There has been a lot of confusion surrounding recent income tax changes that has led many to believe they will automatically receive an extra $1,080 from the Tax Office this tax time. The ATO has been inundated with enquiry from taxpayers wanting to know where their money is and how to access it, but it’s not that straight forward. What has changed?
From 1 July 2018
A low and middle income tax offset (LMITO) has been introduced to provide a tax benefit to those taxpayers with taxable incomes below $126,000.
The first thing to remember is that this is a tax offset, so you need to owe the tax to be able to offset the tax. It is not a cash back or instant refund – a point the ATO is at pains to point out to many taxpayers enquiring.
The offset applies for a limited time, specifically to the 2018-19, 2019-20, 2020-21 and 2021-22 income years. So, if you are eligible to receive the offset, it applies to the taxable income you earned last financial year (2018-19) and you will receive any offset owing once you have lodged your tax return. The offset will be included as part of your overall tax assessment for the year. The below table summarises the entitlement to the new LMITO.
|$37,000 or less||$255|
|$37,001 to $48,000||$255 plus 7.5% of the portion of your taxable income that exceeds $37,000|
|$48,001 to $90,000||$1,080|
|$90,001 to $126,000||$1,080 less 3% of the portion of your taxable income that exceeds $90,000|
The LMITO is in addition to the existing low income tax offset (LITO). The LITO is available to those with taxable income of less than $66,667. The maximum offset is $445 for those with taxable incomes of $37,000 or less. Any amount you earn above $37,000 up to the threshold of $66,667 reduces the offset by 1.5%. Once again, the LITO is a tax offset to reduce the amount of tax you pay. If you do not pay personal income tax, you do not receive the offset as a cash refund.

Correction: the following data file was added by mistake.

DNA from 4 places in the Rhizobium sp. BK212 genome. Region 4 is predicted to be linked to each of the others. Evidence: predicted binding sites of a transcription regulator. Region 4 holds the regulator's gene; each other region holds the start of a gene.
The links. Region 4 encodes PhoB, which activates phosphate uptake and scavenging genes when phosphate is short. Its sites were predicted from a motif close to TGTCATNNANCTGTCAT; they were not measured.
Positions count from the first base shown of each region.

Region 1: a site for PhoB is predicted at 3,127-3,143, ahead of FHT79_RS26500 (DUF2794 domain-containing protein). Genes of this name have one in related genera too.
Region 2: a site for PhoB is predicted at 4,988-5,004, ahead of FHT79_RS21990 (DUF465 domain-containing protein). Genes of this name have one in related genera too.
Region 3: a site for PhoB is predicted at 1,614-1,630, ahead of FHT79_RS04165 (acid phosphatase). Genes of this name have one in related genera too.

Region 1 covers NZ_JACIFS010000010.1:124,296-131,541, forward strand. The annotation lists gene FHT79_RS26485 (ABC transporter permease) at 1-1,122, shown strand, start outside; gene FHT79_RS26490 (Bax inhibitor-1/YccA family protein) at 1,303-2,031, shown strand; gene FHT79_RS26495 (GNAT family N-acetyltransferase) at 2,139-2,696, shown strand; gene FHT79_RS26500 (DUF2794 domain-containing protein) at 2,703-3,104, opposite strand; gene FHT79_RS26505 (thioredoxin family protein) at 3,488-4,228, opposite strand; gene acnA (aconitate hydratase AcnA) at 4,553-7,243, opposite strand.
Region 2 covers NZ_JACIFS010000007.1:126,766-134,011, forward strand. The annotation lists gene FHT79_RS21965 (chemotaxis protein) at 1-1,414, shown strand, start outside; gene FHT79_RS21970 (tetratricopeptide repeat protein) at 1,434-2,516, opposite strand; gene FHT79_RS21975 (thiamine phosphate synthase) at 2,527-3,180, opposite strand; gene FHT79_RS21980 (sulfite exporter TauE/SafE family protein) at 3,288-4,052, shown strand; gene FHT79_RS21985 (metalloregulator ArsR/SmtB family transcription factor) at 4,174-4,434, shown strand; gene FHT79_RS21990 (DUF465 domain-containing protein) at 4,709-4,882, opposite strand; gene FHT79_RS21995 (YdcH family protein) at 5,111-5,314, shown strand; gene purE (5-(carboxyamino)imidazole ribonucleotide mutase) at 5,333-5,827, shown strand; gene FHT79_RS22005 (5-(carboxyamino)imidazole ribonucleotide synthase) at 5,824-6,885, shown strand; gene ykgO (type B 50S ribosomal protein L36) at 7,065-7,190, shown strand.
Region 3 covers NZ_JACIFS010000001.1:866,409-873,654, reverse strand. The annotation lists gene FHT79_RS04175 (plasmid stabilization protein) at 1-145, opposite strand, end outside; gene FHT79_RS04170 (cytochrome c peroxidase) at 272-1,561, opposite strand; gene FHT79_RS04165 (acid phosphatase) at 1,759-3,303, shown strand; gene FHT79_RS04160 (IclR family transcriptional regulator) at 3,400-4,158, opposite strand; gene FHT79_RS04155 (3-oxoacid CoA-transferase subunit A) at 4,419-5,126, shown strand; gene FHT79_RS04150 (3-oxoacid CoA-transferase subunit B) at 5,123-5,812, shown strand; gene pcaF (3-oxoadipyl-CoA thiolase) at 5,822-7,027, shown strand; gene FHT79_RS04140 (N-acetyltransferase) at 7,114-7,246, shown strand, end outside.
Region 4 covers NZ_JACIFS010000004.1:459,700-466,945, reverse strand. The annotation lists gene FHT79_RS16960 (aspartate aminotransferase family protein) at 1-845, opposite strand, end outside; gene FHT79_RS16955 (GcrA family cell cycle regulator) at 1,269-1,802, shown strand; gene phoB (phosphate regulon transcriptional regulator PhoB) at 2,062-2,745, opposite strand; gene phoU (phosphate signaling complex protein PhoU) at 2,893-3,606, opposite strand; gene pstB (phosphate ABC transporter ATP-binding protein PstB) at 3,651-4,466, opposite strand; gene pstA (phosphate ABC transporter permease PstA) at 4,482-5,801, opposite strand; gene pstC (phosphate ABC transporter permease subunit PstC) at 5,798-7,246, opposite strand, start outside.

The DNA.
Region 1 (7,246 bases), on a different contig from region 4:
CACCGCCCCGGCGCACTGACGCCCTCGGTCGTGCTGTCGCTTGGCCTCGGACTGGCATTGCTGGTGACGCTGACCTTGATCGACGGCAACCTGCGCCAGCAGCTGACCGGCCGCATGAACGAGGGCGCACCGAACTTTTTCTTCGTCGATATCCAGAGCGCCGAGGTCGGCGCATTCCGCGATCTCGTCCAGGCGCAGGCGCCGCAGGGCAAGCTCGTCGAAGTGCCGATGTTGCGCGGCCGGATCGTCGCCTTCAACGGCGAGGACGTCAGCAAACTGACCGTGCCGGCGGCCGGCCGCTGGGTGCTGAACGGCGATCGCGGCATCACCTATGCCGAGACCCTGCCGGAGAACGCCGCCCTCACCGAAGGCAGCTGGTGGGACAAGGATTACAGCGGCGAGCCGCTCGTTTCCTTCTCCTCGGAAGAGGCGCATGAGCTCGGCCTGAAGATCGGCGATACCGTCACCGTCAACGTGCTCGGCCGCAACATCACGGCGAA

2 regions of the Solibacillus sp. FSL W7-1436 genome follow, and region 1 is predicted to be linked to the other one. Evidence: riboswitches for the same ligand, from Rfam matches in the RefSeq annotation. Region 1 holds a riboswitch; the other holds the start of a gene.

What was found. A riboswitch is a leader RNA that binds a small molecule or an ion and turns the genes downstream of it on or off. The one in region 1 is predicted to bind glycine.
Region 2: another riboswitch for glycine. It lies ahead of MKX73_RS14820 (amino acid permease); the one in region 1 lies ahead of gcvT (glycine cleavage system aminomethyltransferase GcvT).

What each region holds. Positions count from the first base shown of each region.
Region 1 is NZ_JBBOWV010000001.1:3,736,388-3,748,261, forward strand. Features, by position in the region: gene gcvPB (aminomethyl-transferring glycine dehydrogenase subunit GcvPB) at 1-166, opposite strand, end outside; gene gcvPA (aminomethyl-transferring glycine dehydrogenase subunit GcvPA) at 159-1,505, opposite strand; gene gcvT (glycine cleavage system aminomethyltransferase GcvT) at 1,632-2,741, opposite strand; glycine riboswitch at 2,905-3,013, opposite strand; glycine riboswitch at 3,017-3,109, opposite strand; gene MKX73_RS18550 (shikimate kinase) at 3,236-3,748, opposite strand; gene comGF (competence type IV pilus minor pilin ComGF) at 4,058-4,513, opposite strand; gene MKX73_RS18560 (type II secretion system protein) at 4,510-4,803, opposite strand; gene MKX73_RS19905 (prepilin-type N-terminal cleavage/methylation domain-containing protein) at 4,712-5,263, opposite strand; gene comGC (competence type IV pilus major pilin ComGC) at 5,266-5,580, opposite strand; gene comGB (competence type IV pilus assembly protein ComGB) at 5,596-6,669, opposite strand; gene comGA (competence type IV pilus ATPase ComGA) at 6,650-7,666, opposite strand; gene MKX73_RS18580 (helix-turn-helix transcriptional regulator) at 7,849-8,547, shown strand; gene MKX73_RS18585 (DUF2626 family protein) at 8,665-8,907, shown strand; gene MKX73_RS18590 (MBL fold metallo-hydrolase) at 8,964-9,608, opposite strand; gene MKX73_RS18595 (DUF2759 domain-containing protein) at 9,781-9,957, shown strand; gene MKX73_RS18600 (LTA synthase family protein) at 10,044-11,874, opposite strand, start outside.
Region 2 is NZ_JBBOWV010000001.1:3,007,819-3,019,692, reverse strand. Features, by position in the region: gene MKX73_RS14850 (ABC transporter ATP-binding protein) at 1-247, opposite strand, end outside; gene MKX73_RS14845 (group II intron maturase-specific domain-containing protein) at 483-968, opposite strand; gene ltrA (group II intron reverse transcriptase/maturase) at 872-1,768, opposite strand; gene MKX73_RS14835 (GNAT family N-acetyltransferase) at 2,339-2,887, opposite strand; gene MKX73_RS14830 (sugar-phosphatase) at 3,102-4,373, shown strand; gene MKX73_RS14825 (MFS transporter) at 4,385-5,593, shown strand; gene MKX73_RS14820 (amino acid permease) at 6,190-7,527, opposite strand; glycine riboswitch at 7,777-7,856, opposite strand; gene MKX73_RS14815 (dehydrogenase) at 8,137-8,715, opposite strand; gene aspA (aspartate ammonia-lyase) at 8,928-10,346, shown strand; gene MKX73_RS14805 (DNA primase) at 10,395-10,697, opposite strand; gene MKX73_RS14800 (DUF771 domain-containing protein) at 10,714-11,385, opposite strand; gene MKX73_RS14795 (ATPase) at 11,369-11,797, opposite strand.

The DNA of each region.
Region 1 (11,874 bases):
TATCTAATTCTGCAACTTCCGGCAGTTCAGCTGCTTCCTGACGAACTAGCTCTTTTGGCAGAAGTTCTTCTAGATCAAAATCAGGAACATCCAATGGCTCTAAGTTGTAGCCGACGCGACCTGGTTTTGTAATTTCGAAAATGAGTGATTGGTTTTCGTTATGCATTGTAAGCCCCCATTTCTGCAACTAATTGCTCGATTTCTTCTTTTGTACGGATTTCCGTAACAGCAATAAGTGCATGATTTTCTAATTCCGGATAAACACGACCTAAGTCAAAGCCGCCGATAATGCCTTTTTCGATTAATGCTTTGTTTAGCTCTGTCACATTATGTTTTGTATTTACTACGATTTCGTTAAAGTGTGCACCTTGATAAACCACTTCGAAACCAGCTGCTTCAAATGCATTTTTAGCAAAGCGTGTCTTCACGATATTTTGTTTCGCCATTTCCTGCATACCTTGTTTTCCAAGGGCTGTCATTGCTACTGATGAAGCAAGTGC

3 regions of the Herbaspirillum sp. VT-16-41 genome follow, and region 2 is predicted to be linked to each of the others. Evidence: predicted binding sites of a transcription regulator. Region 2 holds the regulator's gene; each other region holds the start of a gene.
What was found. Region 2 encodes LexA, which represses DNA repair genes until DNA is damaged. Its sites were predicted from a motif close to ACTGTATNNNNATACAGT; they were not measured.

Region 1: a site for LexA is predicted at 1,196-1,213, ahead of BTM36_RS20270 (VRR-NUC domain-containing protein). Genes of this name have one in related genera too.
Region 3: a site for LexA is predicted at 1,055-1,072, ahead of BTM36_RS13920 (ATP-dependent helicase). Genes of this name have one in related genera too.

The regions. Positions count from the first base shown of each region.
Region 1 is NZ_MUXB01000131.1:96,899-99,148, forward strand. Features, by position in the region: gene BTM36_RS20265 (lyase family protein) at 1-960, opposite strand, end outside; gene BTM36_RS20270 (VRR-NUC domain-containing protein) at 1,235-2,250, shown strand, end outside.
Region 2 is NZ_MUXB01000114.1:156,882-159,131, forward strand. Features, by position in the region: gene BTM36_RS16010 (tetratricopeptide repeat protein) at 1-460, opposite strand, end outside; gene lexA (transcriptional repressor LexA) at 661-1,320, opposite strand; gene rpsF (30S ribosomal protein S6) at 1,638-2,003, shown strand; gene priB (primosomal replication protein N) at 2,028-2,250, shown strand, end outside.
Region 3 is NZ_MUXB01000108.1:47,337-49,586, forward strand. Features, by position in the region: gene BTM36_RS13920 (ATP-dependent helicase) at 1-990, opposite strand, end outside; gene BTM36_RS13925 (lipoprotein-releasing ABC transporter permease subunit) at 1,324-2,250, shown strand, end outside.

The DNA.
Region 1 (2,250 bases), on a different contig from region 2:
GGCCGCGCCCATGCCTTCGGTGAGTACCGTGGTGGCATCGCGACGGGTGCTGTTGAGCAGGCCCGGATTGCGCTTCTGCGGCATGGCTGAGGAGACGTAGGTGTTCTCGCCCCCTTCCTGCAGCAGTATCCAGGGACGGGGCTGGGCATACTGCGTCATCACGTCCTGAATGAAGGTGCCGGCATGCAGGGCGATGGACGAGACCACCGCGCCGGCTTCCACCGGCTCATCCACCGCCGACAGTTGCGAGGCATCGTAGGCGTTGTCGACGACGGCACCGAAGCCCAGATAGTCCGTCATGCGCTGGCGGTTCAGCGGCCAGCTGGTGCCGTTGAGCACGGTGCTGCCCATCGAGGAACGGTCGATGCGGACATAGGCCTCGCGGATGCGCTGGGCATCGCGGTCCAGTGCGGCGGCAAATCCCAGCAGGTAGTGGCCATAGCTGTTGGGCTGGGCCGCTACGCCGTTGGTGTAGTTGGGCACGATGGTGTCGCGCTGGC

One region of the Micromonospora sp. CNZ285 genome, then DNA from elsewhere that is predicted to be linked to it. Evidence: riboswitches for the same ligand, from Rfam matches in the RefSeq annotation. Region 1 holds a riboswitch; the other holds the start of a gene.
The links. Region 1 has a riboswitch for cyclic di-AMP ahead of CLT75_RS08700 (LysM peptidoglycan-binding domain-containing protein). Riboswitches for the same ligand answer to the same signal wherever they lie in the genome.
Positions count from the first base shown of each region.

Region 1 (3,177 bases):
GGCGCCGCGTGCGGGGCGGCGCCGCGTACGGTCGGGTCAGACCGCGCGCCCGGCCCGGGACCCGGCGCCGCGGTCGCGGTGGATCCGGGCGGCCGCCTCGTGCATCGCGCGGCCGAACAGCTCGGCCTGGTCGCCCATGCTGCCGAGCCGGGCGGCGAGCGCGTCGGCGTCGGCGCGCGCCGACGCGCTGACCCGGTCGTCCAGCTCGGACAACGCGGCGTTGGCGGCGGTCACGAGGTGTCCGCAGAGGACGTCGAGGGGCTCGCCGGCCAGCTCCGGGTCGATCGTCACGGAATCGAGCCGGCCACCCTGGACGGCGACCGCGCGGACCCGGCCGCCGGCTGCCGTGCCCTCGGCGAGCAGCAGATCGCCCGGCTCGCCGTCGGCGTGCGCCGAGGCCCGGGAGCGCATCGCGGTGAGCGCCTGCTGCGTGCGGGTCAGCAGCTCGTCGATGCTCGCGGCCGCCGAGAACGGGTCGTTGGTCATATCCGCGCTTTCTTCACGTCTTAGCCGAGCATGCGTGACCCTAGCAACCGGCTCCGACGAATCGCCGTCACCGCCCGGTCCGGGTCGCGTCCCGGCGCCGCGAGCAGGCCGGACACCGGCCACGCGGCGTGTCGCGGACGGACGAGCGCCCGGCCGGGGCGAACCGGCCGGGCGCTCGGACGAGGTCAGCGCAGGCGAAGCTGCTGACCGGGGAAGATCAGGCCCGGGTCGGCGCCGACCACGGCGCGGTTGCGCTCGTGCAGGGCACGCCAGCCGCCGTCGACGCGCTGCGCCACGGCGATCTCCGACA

From 1 July 2022
There are two changes that occur from 1 July 2022:
- Income tax rate thresholds change – the top threshold of the 19% personal income tax bracket increases to $45,000 (currently $37,000), effectively providing a tax cut to all taxpayers earning over $18,200. The tax rate change applies to resident taxpayers and working holiday makers
- The low-income tax offset (LITO) increases – for those with taxable income of less than $66,667, the LITO base amount will increase from $445 to $700. However, the LITO will reduce quicker than it currently applies with amounts above $37,500 reducing by 5% for amounts up to $45,000, then 1.5% to $66,667.
It is important to note that these changes assume that the Government does not pare back the income tax changes in a future Budget.
From 1 July 2024
From 1 July 2024, the 32.5% marginal tax rate will reduce to 30% and the number of taxpayers it applies to will increase with the maximum threshold moving from $120,000 to $200,000. The tax rate change applies to resident taxpayers and working holiday makers. Once again, this assumes that this tax rate and threshold change is not amended in a future Federal Budget.